NORTH AURORA — Current village trustee Mark Guethle is looking to retain his seat on the North Aurora Village board — but he’s not alone. Four other candidates are running, with only three seats available. Running on the April 7 ballot along with Guethle are incumbents Laura Curtis and Mark Carroll, along with Anise Hesson and Alan Cavender. Each seat is a four-year term.

Guethle was a trustee from 2003 to 2005, and 2009 to the present. Carroll was appointed to the board in May 2014 to replace Ryan Lambert, who quit when he became chief of the North Aurora and Countryside Fire Protection District. Lambert’s term expires this year. Curtis is in her first term as trustee.

Friends and family gathered Jan. 15 to support Guethle at his fundraiser, held at Oak Street Restaurant.

He explained North Aurora is growing. Last year, it acquired 22 new businesses, including Massage Envy, BP Gas Station and a Dunkin’ Donuts. A Marriot Fairfield Inn & Suites is coming to the west side of North Aurora.

“This has happened with the hard work and effort of our board, the mayor and our staff working collectively for the good of our town,” Guethle said.

Village President Dale Berman said Guethle always, “gives it hell,” and expects nothing less from him this election.

North Aurora Village Trustee Mark Guethle. Jennifer Rice/staff photographer

From left, Aurora Township Supervisor Bill Catching and North Aurora Village President Dale Berman show their support for village trustee Mark Guethle. Jennifer Rice/staff photographer

“He’s a tiger. He never quits. I’m proud to have him on our village board and for him to continue to do great things for the village of North Aurora,” Berman said.

The village has a pro-business climate, which has led to four straight years of economic sales growth, and a $3 million surplus from last year.

As Director of Painters District Council 30’s Governmental Affairs, Guethle acknowledged fellow union members who attended his fundraiser. He was proud to announce that photographs of completed projects used on his campaign literature were union projects that came in, “on time and under budget.”

As a 15-year resident of North Aurora, Guethle and his wife Louise are active in the North Aurora Lions Club, North Aurora Days and the Blessed Sacrament Church.

“I feel it’s important to stand up for our community, and that’s what I’m doing. You learn by listening to people,” Guethle said.

Large numbers bring powerful messages to the Hill

William Hite, general president of the United Association union of plumbers, fitters, welders and HVAC service technicians

William Hite, general president of the United Association union of plumbers, fitters, welders and HVAC service technicians, welcomed union leaders Oct. 7 to the annual Tripartite Conference in Mokena. Pat Barcas/staff photographer


By Pat Barcas
Staff Writer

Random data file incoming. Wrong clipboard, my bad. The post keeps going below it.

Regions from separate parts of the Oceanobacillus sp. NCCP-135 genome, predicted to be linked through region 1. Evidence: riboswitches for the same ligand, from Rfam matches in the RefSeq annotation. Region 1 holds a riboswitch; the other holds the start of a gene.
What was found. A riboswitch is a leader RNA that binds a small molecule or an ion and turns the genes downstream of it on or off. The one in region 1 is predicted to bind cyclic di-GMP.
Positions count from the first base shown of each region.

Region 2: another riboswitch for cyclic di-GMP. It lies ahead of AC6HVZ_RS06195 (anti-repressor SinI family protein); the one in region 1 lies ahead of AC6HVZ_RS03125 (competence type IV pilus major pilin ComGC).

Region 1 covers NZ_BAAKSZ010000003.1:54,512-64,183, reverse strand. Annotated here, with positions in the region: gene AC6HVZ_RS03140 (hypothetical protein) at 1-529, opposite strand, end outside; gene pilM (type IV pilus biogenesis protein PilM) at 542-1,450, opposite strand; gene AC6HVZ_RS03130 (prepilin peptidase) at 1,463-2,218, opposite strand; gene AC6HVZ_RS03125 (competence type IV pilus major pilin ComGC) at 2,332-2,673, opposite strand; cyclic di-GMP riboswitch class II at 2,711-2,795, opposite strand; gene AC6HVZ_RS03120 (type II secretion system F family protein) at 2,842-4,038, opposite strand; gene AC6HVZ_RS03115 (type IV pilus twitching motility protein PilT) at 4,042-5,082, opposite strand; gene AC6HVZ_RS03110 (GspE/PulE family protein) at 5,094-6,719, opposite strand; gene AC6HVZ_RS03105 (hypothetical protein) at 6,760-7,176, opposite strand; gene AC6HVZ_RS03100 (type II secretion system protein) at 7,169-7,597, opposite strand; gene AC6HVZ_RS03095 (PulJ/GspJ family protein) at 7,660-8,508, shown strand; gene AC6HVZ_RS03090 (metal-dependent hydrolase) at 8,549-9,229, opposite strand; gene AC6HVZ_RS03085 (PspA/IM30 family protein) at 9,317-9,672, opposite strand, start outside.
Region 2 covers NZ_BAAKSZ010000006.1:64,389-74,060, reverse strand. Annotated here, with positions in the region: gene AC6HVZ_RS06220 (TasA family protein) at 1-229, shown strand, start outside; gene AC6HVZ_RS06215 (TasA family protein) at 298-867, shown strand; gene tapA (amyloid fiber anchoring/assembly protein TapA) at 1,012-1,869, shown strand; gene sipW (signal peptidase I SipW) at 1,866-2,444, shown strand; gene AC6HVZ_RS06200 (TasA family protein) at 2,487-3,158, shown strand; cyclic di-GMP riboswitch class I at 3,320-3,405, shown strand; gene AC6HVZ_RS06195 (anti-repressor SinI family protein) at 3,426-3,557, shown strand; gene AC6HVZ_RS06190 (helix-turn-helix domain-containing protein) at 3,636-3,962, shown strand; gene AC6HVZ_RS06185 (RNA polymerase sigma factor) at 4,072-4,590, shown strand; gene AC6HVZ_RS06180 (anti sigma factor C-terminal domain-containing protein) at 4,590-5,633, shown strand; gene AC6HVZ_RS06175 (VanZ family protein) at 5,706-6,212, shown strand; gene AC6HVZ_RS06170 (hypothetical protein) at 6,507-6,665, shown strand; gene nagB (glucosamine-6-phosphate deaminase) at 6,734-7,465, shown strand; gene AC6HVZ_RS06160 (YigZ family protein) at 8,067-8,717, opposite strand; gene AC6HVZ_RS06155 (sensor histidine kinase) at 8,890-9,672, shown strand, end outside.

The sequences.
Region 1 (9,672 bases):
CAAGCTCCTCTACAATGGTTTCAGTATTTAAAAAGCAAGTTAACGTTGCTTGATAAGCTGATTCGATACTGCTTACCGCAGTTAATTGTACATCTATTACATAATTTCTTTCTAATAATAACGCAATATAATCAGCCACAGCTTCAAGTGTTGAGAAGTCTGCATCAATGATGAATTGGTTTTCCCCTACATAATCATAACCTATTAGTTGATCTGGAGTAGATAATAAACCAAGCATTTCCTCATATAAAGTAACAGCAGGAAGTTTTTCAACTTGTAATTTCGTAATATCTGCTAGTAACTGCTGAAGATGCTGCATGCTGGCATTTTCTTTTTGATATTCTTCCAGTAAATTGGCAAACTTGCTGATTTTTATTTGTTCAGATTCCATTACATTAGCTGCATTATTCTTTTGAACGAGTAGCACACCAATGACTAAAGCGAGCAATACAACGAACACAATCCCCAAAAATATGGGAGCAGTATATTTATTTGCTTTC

Thursday, Oct. 9, 2014
Email Pat Barcas at: pat@foxvalley

MOKENA — William Hite, general president of the United Association union of plumbers, fitters, welders and HVAC service technicians spoke at the seventh annual Tripartite Conference in Mokena Oct 7.

The conference focuses on the relationship between the union, owners and contractors. Hite said it’s important for unions to remain non-partisan and focus on who can bring in jobs for members.

“It’s important to all of us to get together, and be on the same page. We’re a lot alike, we’ve got a big political season ahead of us, and when it comes to politics, everyone in this room shares the same agenda — the union, the contractors, the owners — we support politicians who support energy and who support jobs in the industry that we all work in,” he said.

When the union teams up with owners and contractors to get things done in Washington, it’s a very successful formula, said Hite

“I’ve never lived in a time where politics is so critical to getting our agenda done. We meet a lot on Capital Hill, we go in with contractors, we go in with owners, and it’s a very effective tool,” he said. “Because when these politicians see that we’re all together on a certain issue, it sends a real powerful message to Washington.”

The union currently has 35,000 apprentices throughout the United States and Canada, which is down due to the recession. Hite said he pushes for a 20 percent ratio of working journeymen to apprentices.

“Training is the key to the future. It’s the cornerstone of the United Association. We were the first union to have a Bureau of Apprenticeship Training. The backbone of this organization is our apprenticeship.”

UA Tripartite Conference.

Union leaders turned out Oct. 7 for the UA Tripartite Conference. UA General President William Hite said fabrication is critical to the union and sees large growth in the industrial arena, specifically in the gulf coast, where expansion is happening. Pat Barcas/staff photographer

Hite said fabrication is critical to the union.

“We do over 35 million man hours per year in fabrication, we have 570 signatory fabricators, and we push fabrication, we stay on top of it. It’s going to be a big thing in the future,” he said.

Hite says he sees big growth in the industrial arena moving forward, specifically in the gulf coast, where expansion is happening.
“The gulf coast is going to be going crazy. There’s billions and billions worth of work down there. We are going to have to work like hell to man that work. It’s a major focus,” he said.

Marketing is key to a modern union, said Hite. Getting the message out on what exactly the union does is critical.

UA's Bureau of Apprenticeship Training.

The UA was the first union to have a Bureau of Apprenticeship Training. Pat Barcas/staff photographer

“Twenty years ago, if you would have thought about marketing a union, everybody would have thought you were nuts. A lot of people have a bad idea about what unions stand for. Nothing could be further from the truth. This union is focused on doing a job. On earning a good wage, and doing the job right the first time,” he said.

“That’s what we’re focused on. We’re your neighbors, we’re the people who live in the community. We’re not a bunch of bad guys, not a bunch of thugs, that’s not what we’re about. We’re about doing it right and making a difference out there in the community, and providing the big manpower to complete projects,” he said.